The family business used to have the Coliseum contract. The guy was now allegedly stealing that contract from his sister and other siblings. I went to see the bureaucrat who has long since left government.
He gave me copies of internal paperwork that showed the deal to be shady. He was scared for his job; we talked about how to protect his identity. I then met both the brother and one of the siblings who had sued him. I heard from Chuck Allen. He asked me to meet him for tea at this new coffee shop downtown called Atticus, the first of its kind in town. He introduced me to Earl Grey tea. We spoke at length about the story, about politics in general. Sounded like a fair deal.
For the next two decades he became an invaluable source. He also taught me a lot more about politics than I ever learned in college. He knew where bodies were buried or money, actually , and who was making deals with whom behind the scenes. He stayed true to his word. He continued to give me great stories up until the days shortly before his death when, in a Harlem hospital bed, where, suffering from AIDS, he spoke at length about what it was like being a gay public figure and a member of the church in the black community.
Tony Williams kept visiting, too, offering a different take on the games politicians play, and specifically the costs that small-fry political deals can have for the broader community. From that one small asment, I saw how the freedom to tell a fuller story, unencumbered by the financial or philosophical dictates of corporate newsrooms, can lead to other good stories, to a deeper understanding of how a city works. I saw how, small story by small story, reporters can get to know a city and its ongoing issues more deeply, accrue an ever-expanding roster of teachers from all walks of life and points of view.
This was fun; I could see myself continuing to report news stories in New Haven the rest of my life. Thirty-two years later, I still can. The Advocate had its own sacred cows and contradictions, of course, such as its promotion of sex slavery and objectified women in back-of-the-book ad columns while espousing feminism in the news columns. Like most altweeklies, it suffered at times from excesses of youthful arrogance and snap judgments, not to mention an overuse of the first person singular and, in the early days, a few too many decisions made while in altered states of consciousness.
But overall I found almost limitless freedom in reporting there on and off in the s, then full time on staff from through , as the paper went further above-ground and grew in quality, influence, revenues, and readership. They challenged me to dig deeper, to reexamine my assumptions, to rewrite stories more clearly and compellingly, to experiment with new story structures, to spend extra time to write 5, words when a story warranted it, to tighten columns to words when that made more sense. They taught me how to make a point in a story, how to figure out why I was writing it in the first place.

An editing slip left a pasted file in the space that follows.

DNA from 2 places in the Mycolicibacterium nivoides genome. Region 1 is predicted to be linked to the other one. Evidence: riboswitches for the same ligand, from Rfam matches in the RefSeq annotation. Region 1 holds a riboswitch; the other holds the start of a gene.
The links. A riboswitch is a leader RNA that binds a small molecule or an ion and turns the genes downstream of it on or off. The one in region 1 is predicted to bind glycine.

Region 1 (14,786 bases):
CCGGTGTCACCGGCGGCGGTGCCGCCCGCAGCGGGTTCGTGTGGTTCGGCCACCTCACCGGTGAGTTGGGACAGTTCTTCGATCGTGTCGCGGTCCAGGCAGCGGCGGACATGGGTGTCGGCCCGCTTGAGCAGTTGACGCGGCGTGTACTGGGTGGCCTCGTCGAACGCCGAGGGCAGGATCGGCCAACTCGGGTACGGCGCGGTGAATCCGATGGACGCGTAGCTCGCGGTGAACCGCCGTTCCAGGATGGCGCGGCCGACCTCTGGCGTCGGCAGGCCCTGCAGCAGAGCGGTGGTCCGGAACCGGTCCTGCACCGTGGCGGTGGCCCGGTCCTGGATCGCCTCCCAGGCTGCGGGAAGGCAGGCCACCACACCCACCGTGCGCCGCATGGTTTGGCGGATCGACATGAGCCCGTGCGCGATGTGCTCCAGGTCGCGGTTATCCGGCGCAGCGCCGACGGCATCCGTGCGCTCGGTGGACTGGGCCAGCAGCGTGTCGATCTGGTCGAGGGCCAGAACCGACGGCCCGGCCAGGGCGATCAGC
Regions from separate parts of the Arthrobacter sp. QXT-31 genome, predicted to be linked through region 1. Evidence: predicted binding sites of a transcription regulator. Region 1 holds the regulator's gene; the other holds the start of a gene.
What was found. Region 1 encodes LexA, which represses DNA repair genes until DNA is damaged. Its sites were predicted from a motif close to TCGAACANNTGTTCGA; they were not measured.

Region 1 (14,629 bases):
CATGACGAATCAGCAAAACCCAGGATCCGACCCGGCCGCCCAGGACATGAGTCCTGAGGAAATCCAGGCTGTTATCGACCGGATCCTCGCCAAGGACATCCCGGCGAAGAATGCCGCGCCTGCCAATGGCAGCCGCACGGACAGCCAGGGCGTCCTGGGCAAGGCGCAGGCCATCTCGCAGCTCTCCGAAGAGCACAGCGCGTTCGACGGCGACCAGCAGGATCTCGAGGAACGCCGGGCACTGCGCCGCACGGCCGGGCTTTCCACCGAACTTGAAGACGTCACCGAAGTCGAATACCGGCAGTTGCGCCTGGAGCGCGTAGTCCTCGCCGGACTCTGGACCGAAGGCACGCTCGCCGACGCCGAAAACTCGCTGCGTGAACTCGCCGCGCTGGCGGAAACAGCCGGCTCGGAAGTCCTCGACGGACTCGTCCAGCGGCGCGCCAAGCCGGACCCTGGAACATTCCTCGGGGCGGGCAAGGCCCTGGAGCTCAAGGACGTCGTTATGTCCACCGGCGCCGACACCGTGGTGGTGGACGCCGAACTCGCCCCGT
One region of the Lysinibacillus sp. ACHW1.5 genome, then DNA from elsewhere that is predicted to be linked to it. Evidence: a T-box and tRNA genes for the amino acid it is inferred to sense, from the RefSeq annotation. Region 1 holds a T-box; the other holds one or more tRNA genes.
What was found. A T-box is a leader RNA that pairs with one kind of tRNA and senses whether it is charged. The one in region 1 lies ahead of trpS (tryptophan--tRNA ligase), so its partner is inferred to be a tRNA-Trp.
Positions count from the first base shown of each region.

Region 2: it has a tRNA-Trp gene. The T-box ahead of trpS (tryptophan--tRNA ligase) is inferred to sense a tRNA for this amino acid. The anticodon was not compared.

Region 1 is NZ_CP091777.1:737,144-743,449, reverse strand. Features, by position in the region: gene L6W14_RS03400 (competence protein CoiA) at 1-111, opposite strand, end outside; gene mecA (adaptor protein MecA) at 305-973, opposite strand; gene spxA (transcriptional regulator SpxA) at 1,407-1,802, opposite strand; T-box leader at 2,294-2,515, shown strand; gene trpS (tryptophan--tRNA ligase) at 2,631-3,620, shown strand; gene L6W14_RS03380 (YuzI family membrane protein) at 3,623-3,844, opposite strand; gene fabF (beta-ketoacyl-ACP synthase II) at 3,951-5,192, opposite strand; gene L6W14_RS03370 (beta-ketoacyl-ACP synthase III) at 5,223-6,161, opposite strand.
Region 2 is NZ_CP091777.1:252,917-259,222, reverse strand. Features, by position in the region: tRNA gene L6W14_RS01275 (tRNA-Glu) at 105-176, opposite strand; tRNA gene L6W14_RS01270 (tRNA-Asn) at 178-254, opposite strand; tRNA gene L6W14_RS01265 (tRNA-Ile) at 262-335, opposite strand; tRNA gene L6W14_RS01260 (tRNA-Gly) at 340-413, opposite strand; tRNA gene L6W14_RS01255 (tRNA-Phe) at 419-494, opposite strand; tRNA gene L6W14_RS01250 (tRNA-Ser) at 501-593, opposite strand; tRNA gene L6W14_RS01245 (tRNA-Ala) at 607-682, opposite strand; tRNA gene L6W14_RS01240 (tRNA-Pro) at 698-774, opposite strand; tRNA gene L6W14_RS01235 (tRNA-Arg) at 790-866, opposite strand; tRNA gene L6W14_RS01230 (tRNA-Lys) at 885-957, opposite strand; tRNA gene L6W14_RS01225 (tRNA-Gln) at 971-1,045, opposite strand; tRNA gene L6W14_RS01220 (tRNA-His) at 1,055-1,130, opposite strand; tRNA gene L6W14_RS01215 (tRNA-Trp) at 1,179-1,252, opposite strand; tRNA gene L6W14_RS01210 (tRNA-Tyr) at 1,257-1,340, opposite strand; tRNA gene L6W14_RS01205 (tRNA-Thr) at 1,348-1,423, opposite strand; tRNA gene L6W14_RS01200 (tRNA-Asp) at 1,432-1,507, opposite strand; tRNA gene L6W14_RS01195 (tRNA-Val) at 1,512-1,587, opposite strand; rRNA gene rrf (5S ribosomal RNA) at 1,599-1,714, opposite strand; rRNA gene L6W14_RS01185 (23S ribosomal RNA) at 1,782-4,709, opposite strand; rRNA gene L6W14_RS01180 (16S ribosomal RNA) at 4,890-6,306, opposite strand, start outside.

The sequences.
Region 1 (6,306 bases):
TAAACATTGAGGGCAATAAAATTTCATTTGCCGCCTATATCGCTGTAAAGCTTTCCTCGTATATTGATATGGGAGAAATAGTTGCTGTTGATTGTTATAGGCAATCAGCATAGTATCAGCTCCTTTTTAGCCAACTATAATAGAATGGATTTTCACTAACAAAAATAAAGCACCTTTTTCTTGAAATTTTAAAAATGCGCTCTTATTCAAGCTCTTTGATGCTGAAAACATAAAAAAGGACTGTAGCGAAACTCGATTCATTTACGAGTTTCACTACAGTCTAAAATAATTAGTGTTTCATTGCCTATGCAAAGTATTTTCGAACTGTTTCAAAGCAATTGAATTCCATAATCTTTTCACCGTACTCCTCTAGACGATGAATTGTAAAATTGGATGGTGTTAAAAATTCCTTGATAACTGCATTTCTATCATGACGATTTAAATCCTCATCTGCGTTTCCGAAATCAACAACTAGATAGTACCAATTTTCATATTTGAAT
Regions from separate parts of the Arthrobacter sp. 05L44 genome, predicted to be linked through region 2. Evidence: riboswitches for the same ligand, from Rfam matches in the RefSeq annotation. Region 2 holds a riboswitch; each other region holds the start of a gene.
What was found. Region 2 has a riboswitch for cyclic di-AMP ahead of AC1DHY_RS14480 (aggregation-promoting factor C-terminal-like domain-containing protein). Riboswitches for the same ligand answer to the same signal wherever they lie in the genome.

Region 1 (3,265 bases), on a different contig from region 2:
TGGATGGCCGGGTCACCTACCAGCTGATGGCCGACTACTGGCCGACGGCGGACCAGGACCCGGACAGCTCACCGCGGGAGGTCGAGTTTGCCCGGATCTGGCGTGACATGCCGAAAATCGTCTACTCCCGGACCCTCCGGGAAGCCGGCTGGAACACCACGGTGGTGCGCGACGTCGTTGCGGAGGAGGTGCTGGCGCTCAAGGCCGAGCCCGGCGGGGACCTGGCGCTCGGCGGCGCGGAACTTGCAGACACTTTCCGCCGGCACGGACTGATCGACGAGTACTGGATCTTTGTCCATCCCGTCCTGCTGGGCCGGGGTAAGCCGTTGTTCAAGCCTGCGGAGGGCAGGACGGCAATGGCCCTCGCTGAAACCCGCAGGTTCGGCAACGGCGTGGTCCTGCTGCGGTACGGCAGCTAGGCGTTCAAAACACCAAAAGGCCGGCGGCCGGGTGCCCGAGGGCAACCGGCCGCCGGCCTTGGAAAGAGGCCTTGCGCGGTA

They nurtured newsrooms where what mattered above all was the work. Publishers Geoff Robinson and Gail Thompson stood behind us faithfully when influential people in town howled about unflattering stories.
I would find myself arguing with Mamis for weeks on end about Fidel Castro or about the viability of making change from within or outside the Democratic Party or the wisdom of a pending strike—but never about what time to show up for work or what to wear. I was continually inspired by the creative, talented, idealistic staffers I worked alongside as is the case at my current job, too , in the editorial, production, and advertising departments. I remember one day when someone agreed to dictate to me over phone the detailed contents of a confidential internal report on a police sexcapade at the West Hill substation.
The story was juicy, but also over-the-top raw and salacious. Fortunately, I could just pitch the transcript over to Miss B, who transformed the tale into virtual poetry. They did it in search of transcendence—or at least a witty lede, or the chance to make a difference. And, god forbid, to have fun while working as a reporter. The New Haven Advocate and the alt-weekly industry overall are survived by a new generation of not -for-profit online daily news sites in Austin , New Orleans , San Diego , Montpelier , Minneapolis-St. Paul , Branford , Ansonia , and New Haven.
Your :. Message: Sent: Oct 12, pm. Godspeed Advocate. Mercy killing is an apt description. We were both amazed at how god-damned thick those weeklies once were…. The Advocate,. Memory, vaguely told me, apparently in error, that you had been Editor back then but I guess now my memory mistake was because of your good stories on important New Haven issues. Two things I recall in my short time working for these folks.New haven advocate classifieds